How to Make a Small Cake

2 minutes, 25 seconds Read

There’s a movement afoot to scale back the size of cakes. It’s all about avoiding the waste and expense of a three-foot tall confection that might sit uneaten on someone’s plate for the entirety of a wedding reception or intimate at-home ceremony. This is a good thing, but it doesn’t mean that you should sacrifice the integrity and quality of the cake. Smaller cakes are just as delicious, and they’re easy to work with when it comes to decorating and piping frosting. They’re also a great option for anyone who hasn’t had much experience baking or simply wants something a little simpler than traditional cakes.

This recipe is for a simple vanilla cake made in a smaller size. It’s a great way to get some practice and build up your skills for bigger cake projects down the line, and you can also use it as a base for other flavors. Just swap out the vanilla extract for your favorite and you can create something entirely new.

The first step is to make the batter. The key to a soft cake is vigorous mixing of the fat and sugar at the beginning – a process called “creaming.” Air is carried by the rough surfaces of the sugar crystals, which are then encased in the fat, creating a foamy mixture that is tender and fluffy. This is why caster sugar (or superfine sugar) is preferred for cakes – the crystals are smaller and more delicate, allowing more air to be incorporated into the batter.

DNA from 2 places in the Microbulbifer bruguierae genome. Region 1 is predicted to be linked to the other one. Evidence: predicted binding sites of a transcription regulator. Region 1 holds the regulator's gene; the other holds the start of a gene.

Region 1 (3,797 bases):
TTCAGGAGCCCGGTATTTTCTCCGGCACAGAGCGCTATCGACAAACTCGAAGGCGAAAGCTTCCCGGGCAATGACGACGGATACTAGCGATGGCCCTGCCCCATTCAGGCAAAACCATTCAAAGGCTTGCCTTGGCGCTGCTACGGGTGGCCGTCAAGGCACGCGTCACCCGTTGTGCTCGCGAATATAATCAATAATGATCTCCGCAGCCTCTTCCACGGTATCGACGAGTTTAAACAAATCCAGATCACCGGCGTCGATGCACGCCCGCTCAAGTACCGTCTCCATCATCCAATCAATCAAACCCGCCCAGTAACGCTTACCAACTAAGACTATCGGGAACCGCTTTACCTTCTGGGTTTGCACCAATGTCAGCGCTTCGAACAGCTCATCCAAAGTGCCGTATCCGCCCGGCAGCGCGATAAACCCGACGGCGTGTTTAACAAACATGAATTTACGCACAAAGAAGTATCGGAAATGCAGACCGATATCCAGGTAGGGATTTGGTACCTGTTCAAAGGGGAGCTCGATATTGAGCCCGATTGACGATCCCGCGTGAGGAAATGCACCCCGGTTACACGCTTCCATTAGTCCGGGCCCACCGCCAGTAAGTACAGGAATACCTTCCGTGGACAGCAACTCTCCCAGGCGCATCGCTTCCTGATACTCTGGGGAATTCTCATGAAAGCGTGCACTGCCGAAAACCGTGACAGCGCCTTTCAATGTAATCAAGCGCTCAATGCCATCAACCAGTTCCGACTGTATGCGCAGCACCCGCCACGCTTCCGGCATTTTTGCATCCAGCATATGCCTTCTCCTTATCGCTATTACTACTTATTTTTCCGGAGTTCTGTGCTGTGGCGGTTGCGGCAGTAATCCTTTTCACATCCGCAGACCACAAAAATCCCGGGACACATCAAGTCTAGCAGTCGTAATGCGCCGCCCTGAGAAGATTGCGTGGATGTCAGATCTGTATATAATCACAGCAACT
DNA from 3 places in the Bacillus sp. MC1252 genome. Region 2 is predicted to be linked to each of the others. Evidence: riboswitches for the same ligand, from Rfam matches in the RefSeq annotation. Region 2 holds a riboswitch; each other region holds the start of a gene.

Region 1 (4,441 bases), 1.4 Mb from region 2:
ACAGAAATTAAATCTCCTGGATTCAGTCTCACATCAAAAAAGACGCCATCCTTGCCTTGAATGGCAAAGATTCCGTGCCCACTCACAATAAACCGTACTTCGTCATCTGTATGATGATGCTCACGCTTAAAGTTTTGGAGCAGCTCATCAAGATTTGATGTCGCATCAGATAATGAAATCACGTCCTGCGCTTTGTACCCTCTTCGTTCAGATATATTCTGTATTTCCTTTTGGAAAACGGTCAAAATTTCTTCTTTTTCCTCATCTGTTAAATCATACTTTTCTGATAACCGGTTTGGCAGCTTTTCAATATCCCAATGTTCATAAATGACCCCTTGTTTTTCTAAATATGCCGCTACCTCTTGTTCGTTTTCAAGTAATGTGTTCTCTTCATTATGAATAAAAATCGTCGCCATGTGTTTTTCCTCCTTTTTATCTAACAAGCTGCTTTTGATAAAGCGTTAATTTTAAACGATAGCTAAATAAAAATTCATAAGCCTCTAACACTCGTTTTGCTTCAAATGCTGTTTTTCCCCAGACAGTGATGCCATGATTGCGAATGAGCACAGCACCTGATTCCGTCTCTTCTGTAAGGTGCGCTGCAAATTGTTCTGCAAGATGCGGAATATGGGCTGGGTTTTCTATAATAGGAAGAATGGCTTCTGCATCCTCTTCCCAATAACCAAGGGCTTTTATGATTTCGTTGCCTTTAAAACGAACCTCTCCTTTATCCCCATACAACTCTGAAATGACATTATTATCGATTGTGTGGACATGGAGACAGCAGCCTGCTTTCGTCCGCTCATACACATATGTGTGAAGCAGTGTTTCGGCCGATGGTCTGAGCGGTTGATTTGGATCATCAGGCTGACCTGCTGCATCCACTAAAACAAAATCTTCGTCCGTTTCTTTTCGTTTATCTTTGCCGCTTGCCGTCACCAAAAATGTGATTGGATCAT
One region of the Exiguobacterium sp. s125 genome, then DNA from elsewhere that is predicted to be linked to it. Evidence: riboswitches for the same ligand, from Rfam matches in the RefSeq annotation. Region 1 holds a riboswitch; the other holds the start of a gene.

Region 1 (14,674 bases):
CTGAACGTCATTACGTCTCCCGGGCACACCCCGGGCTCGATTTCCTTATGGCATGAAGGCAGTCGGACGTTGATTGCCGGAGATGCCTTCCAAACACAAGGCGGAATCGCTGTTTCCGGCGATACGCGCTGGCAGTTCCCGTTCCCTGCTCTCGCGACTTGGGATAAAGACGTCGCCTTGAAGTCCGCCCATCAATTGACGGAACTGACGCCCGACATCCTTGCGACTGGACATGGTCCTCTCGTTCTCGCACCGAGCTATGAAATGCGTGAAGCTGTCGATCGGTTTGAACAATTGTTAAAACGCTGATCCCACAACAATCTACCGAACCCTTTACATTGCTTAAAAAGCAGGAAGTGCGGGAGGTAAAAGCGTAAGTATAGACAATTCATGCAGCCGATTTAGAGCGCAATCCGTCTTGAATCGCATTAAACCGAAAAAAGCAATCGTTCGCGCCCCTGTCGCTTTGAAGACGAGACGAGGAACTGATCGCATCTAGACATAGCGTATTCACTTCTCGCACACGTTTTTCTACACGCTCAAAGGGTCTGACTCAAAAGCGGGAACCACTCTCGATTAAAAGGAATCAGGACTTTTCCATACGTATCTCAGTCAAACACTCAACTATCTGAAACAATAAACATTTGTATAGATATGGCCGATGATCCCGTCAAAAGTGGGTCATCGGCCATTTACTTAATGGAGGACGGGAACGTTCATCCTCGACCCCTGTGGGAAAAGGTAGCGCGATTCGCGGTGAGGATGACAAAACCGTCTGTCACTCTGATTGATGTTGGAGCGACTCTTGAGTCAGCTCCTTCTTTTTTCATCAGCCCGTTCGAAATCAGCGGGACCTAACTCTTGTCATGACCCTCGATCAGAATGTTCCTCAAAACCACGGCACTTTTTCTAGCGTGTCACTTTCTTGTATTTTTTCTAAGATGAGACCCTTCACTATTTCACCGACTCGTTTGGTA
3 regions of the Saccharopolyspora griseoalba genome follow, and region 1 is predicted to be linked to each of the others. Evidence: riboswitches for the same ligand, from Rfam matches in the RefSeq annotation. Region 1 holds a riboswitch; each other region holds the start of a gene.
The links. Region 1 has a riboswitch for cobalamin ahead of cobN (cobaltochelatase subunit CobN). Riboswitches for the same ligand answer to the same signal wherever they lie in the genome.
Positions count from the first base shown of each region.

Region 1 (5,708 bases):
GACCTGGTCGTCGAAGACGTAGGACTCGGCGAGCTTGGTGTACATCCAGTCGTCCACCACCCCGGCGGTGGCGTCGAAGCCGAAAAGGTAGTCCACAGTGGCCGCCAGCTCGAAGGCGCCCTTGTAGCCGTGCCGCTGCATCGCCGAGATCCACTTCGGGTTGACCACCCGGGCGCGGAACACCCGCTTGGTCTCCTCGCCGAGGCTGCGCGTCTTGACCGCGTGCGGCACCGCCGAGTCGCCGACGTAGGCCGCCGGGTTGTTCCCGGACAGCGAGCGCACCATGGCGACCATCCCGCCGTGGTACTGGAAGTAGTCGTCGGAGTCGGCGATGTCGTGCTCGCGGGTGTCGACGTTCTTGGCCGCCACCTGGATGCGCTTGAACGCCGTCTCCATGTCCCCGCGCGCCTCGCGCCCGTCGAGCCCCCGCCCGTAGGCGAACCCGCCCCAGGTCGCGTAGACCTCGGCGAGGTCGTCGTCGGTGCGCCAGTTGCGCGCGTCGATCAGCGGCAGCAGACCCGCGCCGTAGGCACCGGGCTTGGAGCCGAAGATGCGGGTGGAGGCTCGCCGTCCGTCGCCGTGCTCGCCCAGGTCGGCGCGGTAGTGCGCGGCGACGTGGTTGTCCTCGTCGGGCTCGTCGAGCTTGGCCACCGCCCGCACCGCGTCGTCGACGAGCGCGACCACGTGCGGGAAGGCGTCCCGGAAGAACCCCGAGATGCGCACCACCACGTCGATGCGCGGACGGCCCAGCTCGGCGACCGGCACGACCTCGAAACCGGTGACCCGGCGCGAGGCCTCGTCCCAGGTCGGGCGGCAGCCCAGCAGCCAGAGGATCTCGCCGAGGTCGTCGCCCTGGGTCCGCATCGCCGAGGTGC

After the fat and sugar are thoroughly combined, we add the eggs one at a time and mix until the mixture is pale yellow. We then gradually add the flour and baking powder to avoid over-mixing, which can cause dense cakes. The last addition is the sour cream, which makes the cake extra fluffy and gives it nice flavor.

Once the batter is combined, we divide it into two 6′′ round cake pans and bake until the layers are golden and a toothpick inserted in the middle of the cake comes out clean. When the cakes are done, let them cool on a rack. You can even freeze the cakes briefly before icing them to help them firm up and make them easier to handle.

Once the cakes are cooled, they’re ready to be frosted. I recommend using a small offset spatula to frost these cakes. I find it to be the easiest and most precise tool for this task. To ensure the frosting is smooth and creamy, make sure your buttercream has reached room temperature before frosting the cakes. Once you’re done frosting the cakes, add some edible flowers to each slice for a pretty finish. If you want to fill the cakes, simply use a piping bag with your favorite frosting and pipe into a circle on top of each cake. Then enjoy! small cake

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